Sacramento Ballet gets edgy with ‘Modern Masters’ program

“Fluctuating Hemlines” is one of three dances on the Sacramento Ballet’s “Modern Masters” program.

What do Septime Webre, Darrell Grand Moultrie and Edwaard Liang have in common? Each is one of the best, most in-demand contemporary choreographers in the country, and each will have a dance performed by the Sacramento Ballet this week on its "Modern Masters" program.

Webre’s "Fluctuating Hemlines" is among the most popular dances in the ballet company’s repertory. An engaging work that begins with the dancers in fun Sixties attire, the women sporting beehive hairdos, the dance reveals surprising depth. The dancer strip to their underware to reveal their true selves, ambitious, angry, frustrated. It underscores the difference between appearances and reality. The dance will be performed to live music by the Tigger Benford Percussion Ensemble. Benford was commissioned by Webre to create the music for his dance.

It is unusual — except for the annual holiday "Nutcracker" performances — for the ballet company to be accompanied by live music. "Live music is such a great addition to the performance," said Sacramento Ballet co-artistic director Ron Cunningham. "It’s also a little different each time. The musicians like to improvise," he said. Asked what effect that would have on the dancers, he said, "It makes them play close attention. Very close attention." The improvisation comes between set points that allow the dancers to mind their cues, Cunningham said.

Moultrie is a young, Juilliard-trained choreographer from Harlem. He won the Sacramento Ballet’s 2010 Capital Choreography Competition and was commissioned by the company to create this dance for it. "Jazzin’," which is set to music by Duke Ellington and Wynton Marsalis, among others, will have its world premiere Thursday. A highlight of the dance is a fun and funny solo performed by troupe member Ava Chatterson to Ruth Brown’s saucy song "If I Can’t Sell It, I’ll Keep Sittin’ on It."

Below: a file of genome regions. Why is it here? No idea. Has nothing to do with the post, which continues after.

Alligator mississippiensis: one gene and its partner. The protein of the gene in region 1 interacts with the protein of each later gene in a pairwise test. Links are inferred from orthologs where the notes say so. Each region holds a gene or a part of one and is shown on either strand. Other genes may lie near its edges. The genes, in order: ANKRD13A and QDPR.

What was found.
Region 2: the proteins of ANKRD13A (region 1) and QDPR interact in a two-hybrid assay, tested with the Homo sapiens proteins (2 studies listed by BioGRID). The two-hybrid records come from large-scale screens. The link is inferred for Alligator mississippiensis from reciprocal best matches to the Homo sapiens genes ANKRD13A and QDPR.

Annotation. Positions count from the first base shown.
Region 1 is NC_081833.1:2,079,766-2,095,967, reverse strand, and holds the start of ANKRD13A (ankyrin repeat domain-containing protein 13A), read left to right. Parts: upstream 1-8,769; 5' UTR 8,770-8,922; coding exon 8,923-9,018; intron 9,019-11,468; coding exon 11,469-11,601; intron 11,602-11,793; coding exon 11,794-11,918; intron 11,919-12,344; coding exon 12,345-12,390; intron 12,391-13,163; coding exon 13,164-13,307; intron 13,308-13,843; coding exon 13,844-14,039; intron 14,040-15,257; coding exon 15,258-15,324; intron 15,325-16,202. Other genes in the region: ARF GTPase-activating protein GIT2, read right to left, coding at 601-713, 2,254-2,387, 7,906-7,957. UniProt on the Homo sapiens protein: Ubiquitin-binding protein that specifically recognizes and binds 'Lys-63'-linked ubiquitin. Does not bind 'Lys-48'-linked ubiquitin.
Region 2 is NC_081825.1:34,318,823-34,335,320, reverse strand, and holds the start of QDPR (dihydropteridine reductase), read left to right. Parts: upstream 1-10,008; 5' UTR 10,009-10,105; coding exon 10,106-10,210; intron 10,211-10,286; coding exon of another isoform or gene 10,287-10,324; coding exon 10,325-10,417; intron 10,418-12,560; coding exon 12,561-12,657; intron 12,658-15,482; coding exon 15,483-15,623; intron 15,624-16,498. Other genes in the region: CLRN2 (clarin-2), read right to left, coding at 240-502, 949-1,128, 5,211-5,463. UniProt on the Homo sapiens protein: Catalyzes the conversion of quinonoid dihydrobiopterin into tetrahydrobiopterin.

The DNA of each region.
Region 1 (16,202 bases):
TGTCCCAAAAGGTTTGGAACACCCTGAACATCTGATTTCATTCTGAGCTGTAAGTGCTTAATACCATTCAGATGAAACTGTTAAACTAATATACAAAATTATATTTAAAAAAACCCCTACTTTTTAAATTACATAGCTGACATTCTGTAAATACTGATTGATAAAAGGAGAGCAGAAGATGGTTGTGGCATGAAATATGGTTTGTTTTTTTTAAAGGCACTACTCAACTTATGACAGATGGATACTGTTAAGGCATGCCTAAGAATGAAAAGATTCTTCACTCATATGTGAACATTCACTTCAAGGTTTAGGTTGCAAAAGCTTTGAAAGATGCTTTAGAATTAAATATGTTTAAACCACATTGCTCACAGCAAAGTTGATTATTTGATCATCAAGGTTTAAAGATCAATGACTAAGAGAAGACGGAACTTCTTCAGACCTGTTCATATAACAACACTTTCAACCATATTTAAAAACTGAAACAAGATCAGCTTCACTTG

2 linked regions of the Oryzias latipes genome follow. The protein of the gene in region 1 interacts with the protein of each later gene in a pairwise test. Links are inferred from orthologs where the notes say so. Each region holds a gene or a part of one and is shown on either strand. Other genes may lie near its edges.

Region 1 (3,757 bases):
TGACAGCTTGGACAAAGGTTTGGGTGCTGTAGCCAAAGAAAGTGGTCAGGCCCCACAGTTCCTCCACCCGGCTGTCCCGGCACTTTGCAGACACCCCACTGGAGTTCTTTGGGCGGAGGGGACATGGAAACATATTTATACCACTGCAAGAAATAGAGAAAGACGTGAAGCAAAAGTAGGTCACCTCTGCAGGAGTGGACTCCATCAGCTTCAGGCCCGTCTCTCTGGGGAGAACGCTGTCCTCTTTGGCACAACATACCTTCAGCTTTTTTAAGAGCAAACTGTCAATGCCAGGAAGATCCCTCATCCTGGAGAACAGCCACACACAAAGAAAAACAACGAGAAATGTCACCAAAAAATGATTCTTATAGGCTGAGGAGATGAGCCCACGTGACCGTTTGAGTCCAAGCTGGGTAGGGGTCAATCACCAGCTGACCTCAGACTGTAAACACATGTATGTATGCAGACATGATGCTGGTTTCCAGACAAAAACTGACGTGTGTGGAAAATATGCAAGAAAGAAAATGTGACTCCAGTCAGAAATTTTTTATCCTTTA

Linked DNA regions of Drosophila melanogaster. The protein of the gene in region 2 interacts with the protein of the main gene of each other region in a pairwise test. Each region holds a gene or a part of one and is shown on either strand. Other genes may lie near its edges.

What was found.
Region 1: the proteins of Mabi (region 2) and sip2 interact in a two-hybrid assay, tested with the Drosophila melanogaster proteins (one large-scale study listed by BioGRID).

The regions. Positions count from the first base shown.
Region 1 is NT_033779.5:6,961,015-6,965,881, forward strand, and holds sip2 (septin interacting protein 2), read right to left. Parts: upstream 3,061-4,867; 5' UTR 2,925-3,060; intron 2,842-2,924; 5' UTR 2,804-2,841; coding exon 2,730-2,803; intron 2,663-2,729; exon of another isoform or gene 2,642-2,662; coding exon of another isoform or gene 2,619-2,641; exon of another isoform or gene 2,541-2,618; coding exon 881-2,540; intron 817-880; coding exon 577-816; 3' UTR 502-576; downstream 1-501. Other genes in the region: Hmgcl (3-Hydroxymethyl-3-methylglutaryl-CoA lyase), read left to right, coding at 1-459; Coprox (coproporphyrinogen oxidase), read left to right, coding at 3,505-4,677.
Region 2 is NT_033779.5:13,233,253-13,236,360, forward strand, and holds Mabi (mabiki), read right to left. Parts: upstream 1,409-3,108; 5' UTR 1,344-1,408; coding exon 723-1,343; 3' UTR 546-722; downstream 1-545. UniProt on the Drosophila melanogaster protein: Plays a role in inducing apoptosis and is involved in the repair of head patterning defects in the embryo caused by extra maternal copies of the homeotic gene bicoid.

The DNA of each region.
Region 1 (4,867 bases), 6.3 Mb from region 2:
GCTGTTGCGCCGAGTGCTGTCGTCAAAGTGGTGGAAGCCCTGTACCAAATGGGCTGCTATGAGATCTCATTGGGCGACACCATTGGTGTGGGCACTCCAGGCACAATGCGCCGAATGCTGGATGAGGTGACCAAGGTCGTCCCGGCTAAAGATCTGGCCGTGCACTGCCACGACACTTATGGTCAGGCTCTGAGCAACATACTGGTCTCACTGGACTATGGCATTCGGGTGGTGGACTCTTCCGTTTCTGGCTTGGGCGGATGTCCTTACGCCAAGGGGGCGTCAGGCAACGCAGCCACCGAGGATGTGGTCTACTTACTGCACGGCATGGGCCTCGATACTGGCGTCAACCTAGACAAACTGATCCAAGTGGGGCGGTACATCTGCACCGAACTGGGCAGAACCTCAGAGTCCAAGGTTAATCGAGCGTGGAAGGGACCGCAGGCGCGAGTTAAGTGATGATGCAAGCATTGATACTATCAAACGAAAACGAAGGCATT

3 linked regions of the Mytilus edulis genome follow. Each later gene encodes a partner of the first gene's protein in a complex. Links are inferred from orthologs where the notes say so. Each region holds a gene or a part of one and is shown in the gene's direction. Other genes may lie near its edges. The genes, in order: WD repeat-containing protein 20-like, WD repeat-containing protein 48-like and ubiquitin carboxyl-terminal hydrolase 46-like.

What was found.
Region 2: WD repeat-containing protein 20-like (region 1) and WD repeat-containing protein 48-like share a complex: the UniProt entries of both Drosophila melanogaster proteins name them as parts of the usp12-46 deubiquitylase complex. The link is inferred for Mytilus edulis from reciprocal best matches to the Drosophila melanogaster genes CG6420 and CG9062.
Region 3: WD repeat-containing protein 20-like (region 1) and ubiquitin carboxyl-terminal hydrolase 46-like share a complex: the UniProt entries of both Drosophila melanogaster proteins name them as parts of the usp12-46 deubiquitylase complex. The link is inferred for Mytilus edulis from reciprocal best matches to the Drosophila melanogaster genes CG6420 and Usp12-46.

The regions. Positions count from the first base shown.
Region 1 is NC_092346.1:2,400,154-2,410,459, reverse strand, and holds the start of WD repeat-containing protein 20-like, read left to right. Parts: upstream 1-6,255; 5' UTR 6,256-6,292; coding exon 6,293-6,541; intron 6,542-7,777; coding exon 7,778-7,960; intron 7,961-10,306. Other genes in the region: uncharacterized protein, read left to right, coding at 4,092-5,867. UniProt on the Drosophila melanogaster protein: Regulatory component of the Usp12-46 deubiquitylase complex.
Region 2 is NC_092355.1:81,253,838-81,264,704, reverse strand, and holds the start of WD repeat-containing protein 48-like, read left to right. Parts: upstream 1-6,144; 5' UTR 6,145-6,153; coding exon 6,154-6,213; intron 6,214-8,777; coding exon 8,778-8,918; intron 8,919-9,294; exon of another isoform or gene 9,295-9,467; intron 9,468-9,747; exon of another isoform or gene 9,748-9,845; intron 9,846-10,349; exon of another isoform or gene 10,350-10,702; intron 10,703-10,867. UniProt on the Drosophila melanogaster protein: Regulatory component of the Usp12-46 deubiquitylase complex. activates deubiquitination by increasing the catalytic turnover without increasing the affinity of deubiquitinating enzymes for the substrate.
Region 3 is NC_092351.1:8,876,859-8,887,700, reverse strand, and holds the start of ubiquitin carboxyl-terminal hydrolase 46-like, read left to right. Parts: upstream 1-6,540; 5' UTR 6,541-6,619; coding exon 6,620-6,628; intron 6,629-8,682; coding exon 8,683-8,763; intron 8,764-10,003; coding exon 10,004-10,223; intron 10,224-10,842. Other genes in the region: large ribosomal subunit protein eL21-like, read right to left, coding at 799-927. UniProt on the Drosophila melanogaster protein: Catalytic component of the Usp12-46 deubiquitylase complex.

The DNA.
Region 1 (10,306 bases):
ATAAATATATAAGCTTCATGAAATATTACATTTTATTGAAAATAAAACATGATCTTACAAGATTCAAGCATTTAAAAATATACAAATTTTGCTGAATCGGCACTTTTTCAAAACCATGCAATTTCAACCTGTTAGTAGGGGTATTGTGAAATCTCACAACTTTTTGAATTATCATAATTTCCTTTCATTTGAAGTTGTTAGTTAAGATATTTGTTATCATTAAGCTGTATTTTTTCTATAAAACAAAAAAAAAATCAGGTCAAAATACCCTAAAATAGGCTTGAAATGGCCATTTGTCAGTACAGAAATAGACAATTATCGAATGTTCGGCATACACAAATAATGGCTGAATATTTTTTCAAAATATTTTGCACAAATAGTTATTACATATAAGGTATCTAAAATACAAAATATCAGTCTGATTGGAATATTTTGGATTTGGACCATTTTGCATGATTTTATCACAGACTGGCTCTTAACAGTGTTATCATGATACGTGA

"Darrell is such an exciting young choreographer," Cunningham said. "He really connects with our dancers." Moultrie created his dance in the ballet company’s studio in six days earlier this month.

The third piece on the program will be the Sacramento premiere of Liang’s very physical dance "Wunderland." Liang’s associate, Elizabeth Gaither, who danced in the original 2007 production of "Wunderland," set the dance (cast the parts and taught the steps to the dancers). Liang was in San Francisco for the March 21 world premiere of his new "Symphonic Dances" by the San Francisco Ballet and was only able to spend one day – last Friday — with the local dancers. He put them through their paces in a public rehearsal that was part of "Rockin’ & Rollin’ " at the ballet studio.

"We wanted Edwaard to do a dance for us last year, but he was just too busy," Cunningham said. "We asked him again this year, and it was the same thing. He’s such a hot property right now. Everybody wants his work."

This time, though, Cunningham was insistent. He called friends and pulled strings, two of them being Damian Woetzel and Jared Nelson. Woetzel had danced for Cunningham at the Boston Ballet

and is now with the George Ballanchine Trust
.  Nelson, a former Sacramento Ballet Company member, has work ties to Liang. Nelson was unable to get a new work from the choreographer, but Liang did offer the company a previous piece, "Wunderland." It’s a demanding, fluid work that keeps the dancers in constant motion, on their toes and frequently off-balance but in total control.

The Sacramento Ballet will present "Modern Masters" at 7:30 p.m. Thursday and Friday and 2 and 7:30 p.m. Saturday at Three Stages at Folsom Lake College. Tickets are $45. For more information, call (916) 608-6888 or go to or



Editor’s note:  Damian Woetzel has no affiliation to the George Ballanchine Trust.  Edits have been made to this article after publication.


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